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Relining existing pipes and culverts is becoming an increasingly popular means of addressing aging utilities.  The advantages of sliplining include the following: Minimal disruption of traffic Cost-effective in many cases when compared to replacement Potentially faster project completion Lower environmental impact versus replacementConventional

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One of the largest concerns municipalities have when sliplining an existing pipe structure is if the liner pipe will fit inside the host pipe. There are a myriad of potential host pipe problems which determine liner pipe clearance: misaligned joints, out of roundness, protruding laterals, long radius curves, elbows, or pipeline breaks/deflections.

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After recently completing a PDH article for Informed Infrastructure entitled, ""How to Design a Culvert Reline Project." I thought it apropos that we take some time here to answer a few more questions regarding reline that I have received over the course of time. So without further ado and in no particular order, let's delve into the World of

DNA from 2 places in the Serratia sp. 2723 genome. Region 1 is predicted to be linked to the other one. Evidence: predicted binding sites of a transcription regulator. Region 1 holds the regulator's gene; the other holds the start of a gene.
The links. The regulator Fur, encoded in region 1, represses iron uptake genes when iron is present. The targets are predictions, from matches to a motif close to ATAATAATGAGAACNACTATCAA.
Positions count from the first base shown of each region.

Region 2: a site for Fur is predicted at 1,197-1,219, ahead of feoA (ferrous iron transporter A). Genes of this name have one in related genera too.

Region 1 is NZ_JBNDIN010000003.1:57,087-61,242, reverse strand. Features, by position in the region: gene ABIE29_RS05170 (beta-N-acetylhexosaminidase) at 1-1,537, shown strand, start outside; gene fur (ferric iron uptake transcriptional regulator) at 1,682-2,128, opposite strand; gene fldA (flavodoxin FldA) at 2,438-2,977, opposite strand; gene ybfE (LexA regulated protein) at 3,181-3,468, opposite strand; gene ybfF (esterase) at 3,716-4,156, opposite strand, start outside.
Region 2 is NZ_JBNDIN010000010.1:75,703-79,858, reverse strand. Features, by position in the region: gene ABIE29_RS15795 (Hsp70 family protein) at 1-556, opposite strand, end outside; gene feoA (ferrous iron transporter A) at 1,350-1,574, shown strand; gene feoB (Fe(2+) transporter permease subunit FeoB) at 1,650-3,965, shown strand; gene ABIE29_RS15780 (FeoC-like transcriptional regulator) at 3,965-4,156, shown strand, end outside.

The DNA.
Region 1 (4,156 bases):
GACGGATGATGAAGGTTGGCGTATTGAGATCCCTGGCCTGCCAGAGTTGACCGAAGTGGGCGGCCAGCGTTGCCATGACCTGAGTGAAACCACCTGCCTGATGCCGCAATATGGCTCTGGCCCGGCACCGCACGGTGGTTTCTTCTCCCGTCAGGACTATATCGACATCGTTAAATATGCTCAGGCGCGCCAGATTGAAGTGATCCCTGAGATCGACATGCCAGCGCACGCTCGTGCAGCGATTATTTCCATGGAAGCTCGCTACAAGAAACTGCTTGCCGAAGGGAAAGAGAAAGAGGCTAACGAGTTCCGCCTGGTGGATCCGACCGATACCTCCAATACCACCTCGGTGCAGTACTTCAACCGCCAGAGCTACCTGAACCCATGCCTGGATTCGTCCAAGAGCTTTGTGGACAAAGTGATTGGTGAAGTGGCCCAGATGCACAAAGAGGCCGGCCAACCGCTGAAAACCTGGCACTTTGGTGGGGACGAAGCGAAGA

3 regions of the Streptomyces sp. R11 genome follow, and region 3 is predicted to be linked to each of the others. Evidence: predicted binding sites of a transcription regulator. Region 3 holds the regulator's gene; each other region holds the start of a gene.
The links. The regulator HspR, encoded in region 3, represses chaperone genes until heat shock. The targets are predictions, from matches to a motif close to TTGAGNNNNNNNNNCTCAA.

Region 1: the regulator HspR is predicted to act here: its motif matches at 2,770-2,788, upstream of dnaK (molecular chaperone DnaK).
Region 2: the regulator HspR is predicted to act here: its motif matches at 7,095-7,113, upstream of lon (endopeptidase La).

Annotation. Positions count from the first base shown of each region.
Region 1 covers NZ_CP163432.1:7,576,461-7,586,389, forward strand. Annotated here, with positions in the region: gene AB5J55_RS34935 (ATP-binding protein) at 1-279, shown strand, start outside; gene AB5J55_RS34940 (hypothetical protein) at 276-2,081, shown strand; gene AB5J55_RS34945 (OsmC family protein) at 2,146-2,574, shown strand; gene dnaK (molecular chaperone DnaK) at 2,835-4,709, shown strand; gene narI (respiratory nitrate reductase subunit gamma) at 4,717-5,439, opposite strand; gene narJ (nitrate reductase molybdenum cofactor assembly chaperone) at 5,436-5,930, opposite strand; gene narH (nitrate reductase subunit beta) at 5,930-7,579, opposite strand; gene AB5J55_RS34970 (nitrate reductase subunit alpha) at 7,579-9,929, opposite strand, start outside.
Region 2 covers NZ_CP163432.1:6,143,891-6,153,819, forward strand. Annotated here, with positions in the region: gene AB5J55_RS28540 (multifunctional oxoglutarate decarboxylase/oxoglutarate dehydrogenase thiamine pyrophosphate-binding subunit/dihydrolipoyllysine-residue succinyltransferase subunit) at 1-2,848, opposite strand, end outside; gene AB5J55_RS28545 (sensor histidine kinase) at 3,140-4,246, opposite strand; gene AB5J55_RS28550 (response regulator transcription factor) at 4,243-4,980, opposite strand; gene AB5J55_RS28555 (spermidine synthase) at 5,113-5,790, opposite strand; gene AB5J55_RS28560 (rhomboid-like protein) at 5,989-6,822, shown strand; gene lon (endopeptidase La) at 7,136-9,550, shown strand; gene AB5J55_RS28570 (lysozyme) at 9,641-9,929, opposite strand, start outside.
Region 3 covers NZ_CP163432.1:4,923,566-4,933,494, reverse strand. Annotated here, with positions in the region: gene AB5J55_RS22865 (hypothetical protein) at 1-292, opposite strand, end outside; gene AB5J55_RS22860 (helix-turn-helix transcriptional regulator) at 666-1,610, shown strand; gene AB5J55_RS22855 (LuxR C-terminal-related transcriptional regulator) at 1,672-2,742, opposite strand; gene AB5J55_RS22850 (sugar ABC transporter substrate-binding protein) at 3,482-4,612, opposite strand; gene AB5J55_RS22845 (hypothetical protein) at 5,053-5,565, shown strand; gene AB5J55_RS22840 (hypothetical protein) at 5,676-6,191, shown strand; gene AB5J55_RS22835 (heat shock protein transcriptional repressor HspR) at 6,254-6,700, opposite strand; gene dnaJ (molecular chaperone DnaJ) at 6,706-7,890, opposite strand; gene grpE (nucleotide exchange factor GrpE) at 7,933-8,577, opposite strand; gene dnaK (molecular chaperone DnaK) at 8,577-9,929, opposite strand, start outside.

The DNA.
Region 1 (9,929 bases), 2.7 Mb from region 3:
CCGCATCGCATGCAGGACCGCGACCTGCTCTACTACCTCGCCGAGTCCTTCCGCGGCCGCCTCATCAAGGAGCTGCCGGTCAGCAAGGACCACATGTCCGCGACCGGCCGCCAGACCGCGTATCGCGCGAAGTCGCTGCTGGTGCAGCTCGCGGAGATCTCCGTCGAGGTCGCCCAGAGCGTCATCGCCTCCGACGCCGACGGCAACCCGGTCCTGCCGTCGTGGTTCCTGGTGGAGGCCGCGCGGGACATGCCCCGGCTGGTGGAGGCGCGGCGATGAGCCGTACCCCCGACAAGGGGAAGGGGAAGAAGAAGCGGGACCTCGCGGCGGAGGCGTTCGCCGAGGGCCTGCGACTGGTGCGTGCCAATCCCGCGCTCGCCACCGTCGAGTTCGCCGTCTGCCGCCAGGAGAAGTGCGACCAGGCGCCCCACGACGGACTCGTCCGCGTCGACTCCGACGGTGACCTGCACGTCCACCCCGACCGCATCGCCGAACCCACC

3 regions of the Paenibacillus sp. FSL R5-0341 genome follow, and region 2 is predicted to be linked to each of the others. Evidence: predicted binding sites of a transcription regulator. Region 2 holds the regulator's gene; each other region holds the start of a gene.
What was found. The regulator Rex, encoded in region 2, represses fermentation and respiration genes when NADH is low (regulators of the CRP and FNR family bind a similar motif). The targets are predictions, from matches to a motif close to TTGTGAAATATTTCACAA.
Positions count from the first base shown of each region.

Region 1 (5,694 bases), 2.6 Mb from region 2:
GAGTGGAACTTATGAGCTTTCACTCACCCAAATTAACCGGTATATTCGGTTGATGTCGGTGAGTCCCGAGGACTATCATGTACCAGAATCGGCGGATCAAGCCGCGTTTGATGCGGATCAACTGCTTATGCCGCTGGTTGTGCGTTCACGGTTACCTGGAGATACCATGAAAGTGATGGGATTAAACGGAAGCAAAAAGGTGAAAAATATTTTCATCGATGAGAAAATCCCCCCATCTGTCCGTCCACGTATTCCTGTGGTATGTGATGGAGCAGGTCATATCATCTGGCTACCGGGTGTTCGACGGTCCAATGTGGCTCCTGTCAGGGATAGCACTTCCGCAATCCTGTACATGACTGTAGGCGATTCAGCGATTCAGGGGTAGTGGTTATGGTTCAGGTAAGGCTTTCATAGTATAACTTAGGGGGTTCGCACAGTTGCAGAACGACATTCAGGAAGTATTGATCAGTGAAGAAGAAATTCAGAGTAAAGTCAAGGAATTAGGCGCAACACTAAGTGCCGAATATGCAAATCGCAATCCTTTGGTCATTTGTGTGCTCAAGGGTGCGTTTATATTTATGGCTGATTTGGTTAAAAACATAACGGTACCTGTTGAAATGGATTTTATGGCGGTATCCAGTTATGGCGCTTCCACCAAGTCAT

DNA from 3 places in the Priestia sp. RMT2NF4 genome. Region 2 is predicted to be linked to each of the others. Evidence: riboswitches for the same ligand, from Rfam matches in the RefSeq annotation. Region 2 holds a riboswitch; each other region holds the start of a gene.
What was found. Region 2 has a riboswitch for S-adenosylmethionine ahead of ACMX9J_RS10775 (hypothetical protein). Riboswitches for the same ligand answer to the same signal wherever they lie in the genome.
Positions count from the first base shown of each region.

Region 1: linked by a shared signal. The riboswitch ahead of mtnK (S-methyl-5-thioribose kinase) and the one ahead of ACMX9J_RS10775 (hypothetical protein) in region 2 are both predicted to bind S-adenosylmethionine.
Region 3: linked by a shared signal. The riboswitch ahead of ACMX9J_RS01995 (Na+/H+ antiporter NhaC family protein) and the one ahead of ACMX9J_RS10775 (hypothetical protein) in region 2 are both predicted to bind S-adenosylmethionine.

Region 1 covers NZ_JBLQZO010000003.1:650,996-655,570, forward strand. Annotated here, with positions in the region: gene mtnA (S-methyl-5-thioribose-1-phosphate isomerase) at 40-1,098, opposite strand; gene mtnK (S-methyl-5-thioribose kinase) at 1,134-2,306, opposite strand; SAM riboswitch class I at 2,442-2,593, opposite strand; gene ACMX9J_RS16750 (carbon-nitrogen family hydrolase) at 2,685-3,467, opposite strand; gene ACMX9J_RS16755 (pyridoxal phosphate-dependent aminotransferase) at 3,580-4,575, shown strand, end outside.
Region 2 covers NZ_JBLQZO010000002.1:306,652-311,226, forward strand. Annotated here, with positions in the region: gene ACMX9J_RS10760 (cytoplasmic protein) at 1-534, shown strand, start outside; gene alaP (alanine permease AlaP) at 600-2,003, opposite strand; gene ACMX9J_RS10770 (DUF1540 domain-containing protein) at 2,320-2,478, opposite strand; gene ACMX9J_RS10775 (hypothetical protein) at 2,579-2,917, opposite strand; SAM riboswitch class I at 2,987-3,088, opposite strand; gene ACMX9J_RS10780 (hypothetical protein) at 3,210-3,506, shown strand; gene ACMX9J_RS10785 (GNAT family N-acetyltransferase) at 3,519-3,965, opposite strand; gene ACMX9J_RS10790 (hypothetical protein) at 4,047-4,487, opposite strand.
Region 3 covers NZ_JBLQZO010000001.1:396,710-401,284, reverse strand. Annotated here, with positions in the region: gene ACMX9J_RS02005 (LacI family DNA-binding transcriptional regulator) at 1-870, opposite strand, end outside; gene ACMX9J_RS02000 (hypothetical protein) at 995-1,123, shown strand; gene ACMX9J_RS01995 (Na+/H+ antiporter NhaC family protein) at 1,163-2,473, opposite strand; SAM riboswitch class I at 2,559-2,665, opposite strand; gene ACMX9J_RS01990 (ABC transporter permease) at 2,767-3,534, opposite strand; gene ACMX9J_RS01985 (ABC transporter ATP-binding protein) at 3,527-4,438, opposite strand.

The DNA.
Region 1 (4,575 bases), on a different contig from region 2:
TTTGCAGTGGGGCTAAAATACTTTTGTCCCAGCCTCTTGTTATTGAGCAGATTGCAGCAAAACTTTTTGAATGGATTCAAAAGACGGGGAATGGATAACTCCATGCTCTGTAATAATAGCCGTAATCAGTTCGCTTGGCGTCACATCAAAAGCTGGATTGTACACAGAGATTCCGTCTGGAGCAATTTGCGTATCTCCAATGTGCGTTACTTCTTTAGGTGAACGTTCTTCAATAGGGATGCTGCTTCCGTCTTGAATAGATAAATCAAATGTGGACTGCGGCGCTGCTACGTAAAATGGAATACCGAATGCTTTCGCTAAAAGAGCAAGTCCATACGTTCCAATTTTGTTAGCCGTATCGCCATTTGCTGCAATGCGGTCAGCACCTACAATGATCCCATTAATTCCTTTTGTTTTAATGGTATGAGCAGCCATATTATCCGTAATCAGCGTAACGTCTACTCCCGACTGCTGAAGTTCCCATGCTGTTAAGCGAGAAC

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When a culvert or storm sewer reaches the end of its useful service life, the option to excavate and replace is commonplace. However, having the additional option to reline the existing structure to provide a structural solution can save significant time and money.But when is it too late?Inspecting the current conditions of the existing pipe is a

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I am often asked, "How much does a reline project cost?".  Before making an attempt to answer this let’s begin with some perspective, relative to traditional approaches.  When comparing reline options to open cut and replace options, segmental sliplining is nearly always the most cost-effective approach, unless the site has some unusual features

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